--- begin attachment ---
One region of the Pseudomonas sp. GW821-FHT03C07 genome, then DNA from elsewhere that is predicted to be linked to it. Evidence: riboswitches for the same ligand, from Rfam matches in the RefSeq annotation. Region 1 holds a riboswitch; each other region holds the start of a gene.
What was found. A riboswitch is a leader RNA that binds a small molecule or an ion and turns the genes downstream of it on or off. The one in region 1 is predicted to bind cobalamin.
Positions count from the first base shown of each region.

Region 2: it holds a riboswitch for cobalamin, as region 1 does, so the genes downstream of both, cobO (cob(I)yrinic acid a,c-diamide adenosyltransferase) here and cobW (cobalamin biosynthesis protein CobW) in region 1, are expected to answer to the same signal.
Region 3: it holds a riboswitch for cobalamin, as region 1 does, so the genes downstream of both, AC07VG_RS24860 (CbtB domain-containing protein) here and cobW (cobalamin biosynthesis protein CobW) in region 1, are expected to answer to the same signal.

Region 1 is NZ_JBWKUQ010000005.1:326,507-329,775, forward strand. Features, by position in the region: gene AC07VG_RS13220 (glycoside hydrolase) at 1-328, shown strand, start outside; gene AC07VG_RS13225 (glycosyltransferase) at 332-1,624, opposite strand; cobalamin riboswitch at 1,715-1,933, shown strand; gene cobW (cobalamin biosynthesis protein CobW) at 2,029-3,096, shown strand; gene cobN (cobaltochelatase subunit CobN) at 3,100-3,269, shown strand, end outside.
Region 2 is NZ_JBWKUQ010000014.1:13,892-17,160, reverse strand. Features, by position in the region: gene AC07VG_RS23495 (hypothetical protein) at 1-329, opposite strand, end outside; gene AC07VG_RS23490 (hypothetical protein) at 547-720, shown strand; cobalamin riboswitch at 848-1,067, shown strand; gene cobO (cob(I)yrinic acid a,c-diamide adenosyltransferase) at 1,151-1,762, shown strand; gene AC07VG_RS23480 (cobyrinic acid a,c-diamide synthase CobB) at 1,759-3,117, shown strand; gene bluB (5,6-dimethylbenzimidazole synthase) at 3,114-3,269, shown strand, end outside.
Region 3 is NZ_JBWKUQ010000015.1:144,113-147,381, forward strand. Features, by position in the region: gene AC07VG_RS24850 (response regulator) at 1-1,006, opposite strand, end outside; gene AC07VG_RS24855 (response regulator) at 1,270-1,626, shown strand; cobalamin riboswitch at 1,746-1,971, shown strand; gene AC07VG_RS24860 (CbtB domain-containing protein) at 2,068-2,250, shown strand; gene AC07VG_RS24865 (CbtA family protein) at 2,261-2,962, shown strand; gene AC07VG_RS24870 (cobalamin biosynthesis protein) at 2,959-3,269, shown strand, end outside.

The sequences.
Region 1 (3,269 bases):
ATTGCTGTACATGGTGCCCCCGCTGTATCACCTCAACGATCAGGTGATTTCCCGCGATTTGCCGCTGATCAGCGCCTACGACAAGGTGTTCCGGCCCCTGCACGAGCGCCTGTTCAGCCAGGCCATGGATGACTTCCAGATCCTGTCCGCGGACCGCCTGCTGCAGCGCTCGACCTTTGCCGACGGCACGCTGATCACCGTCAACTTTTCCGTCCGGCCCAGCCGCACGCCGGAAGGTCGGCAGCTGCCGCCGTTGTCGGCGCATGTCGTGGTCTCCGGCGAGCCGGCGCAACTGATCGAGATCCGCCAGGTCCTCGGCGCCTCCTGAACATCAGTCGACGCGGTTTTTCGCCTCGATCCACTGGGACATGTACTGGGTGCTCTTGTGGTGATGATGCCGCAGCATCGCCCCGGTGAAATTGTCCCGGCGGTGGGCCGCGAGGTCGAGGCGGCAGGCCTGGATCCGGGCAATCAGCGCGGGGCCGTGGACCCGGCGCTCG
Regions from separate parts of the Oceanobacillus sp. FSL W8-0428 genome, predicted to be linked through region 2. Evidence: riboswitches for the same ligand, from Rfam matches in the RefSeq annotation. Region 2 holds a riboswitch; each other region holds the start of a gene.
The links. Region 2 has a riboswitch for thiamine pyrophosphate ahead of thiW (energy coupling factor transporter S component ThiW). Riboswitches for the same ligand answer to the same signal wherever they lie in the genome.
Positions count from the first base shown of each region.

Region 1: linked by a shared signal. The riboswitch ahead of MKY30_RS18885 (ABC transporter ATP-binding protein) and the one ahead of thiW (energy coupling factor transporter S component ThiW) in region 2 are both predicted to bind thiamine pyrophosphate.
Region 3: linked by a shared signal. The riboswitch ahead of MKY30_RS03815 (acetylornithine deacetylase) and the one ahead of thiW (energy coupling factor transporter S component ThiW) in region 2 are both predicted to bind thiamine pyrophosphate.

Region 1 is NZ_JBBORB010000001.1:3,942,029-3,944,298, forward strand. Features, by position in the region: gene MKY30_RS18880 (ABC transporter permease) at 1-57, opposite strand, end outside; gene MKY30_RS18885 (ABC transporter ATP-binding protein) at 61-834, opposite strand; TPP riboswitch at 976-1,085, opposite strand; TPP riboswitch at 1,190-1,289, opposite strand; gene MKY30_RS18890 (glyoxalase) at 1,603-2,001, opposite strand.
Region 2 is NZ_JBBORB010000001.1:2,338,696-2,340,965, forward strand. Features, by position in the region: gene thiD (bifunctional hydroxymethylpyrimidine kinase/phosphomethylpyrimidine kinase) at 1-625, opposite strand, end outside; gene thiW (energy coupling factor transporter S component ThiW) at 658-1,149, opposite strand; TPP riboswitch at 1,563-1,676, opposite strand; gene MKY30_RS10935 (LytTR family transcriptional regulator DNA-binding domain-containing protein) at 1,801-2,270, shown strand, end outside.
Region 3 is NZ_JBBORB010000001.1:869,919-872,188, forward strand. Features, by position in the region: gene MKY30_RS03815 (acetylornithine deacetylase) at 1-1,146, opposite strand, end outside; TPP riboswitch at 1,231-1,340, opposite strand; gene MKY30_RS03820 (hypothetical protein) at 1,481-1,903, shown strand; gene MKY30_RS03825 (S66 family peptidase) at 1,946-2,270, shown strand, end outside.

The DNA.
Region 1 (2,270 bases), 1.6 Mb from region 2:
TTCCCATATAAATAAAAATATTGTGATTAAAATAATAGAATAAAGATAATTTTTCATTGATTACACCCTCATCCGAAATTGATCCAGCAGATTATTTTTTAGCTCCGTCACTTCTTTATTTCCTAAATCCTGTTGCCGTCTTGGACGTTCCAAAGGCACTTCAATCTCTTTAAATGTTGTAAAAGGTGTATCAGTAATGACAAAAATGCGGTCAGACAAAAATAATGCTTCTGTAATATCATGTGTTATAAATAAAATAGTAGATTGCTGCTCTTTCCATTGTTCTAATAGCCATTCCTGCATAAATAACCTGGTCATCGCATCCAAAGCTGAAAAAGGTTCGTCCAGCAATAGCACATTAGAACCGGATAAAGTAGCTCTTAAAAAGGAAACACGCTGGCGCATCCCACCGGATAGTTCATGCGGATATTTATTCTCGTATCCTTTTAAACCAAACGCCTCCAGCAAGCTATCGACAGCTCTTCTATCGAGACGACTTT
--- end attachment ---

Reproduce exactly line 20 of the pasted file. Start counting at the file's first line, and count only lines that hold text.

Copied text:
The DNA.